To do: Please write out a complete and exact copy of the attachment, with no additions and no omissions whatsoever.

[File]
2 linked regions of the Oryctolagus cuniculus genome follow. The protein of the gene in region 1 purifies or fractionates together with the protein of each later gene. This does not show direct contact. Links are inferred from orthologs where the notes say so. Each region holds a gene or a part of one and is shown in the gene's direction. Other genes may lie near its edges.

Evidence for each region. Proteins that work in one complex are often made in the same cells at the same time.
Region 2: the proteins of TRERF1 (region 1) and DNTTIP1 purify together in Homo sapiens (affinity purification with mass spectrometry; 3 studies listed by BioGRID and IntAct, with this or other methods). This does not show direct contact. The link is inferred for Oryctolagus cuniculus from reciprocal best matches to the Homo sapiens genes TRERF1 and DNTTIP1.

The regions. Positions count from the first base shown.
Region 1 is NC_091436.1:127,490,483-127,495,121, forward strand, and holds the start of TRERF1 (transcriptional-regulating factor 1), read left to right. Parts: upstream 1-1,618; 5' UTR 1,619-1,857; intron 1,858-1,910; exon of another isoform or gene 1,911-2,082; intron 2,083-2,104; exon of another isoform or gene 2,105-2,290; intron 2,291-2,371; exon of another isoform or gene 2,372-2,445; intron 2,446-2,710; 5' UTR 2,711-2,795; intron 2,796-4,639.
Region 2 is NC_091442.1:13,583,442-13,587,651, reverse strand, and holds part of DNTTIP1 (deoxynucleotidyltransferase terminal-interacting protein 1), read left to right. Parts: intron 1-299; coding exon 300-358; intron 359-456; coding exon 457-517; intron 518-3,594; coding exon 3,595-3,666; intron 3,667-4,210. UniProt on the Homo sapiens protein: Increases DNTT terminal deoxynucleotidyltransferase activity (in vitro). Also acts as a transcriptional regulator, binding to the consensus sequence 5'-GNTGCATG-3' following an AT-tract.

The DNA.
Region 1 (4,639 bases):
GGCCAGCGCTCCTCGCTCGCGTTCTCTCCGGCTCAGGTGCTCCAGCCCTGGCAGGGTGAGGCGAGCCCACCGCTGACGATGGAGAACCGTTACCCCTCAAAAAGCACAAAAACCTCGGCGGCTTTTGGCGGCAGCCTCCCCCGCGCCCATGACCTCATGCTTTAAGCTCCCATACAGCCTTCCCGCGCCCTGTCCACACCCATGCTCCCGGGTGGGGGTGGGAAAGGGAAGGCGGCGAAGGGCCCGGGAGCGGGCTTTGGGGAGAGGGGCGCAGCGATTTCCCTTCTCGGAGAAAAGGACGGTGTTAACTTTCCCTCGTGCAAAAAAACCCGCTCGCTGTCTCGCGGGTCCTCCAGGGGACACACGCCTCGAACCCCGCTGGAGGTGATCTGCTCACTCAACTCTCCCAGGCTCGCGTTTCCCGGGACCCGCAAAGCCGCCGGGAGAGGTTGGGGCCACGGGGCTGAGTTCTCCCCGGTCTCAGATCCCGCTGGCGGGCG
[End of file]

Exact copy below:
2 linked regions of the Oryctolagus cuniculus genome follow. The protein of the gene in region 1 purifies or fractionates together with the protein of each later gene. This does not show direct contact. Links are inferred from orthologs where the notes say so. Each region holds a gene or a part of one and is shown in the gene's direction. Other genes may lie near its edges.

Evidence for each region. Proteins that work in one complex are often made in the same cells at the same time.
Region 2: the proteins of TRERF1 (region 1) and DNTTIP1 purify together in Homo sapiens (affinity purification with mass spectrometry; 3 studies listed by BioGRID and IntAct, with this or other methods). This does not show direct contact. The link is inferred for Oryctolagus cuniculus from reciprocal best matches to the Homo sapiens genes TRERF1 and DNTTIP1.

The regions. Positions count from the first base shown.
Region 1 is NC_091436.1:127,490,483-127,495,121, forward strand, and holds the start of TRERF1 (transcriptional-regulating factor 1), read left to right. Parts: upstream 1-1,618; 5' UTR 1,619-1,857; intron 1,858-1,910; exon of another isoform or gene 1,911-2,082; intron 2,083-2,104; exon of another isoform or gene 2,105-2,290; intron 2,291-2,371; exon of another isoform or gene 2,372-2,445; intron 2,446-2,710; 5' UTR 2,711-2,795; intron 2,796-4,639.
Region 2 is NC_091442.1:13,583,442-13,587,651, reverse strand, and holds part of DNTTIP1 (deoxynucleotidyltransferase terminal-interacting protein 1), read left to right. Parts: intron 1-299; coding exon 300-358; intron 359-456; coding exon 457-517; intron 518-3,594; coding exon 3,595-3,666; intron 3,667-4,210. UniProt on the Homo sapiens protein: Increases DNTT terminal deoxynucleotidyltransferase activity (in vitro). Also acts as a transcriptional regulator, binding to the consensus sequence 5'-GNTGCATG-3' following an AT-tract.

The DNA.
Region 1 (4,639 bases):
GGCCAGCGCTCCTCGCTCGCGTTCTCTCCGGCTCAGGTGCTCCAGCCCTGGCAGGGTGAGGCGAGCCCACCGCTGACGATGGAGAACCGTTACCCCTCAAAAAGCACAAAAACCTCGGCGGCTTTTGGCGGCAGCCTCCCCCGCGCCCATGACCTCATGCTTTAAGCTCCCATACAGCCTTCCCGCGCCCTGTCCACACCCATGCTCCCGGGTGGGGGTGGGAAAGGGAAGGCGGCGAAGGGCCCGGGAGCGGGCTTTGGGGAGAGGGGCGCAGCGATTTCCCTTCTCGGAGAAAAGGACGGTGTTAACTTTCCCTCGTGCAAAAAAACCCGCTCGCTGTCTCGCGGGTCCTCCAGGGGACACACGCCTCGAACCCCGCTGGAGGTGATCTGCTCACTCAACTCTCCCAGGCTCGCGTTTCCCGGGACCCGCAAAGCCGCCGGGAGAGGTTGGGGCCACGGGGCTGAGTTCTCCCCGGTCTCAGATCCCGCTGGCGGGCG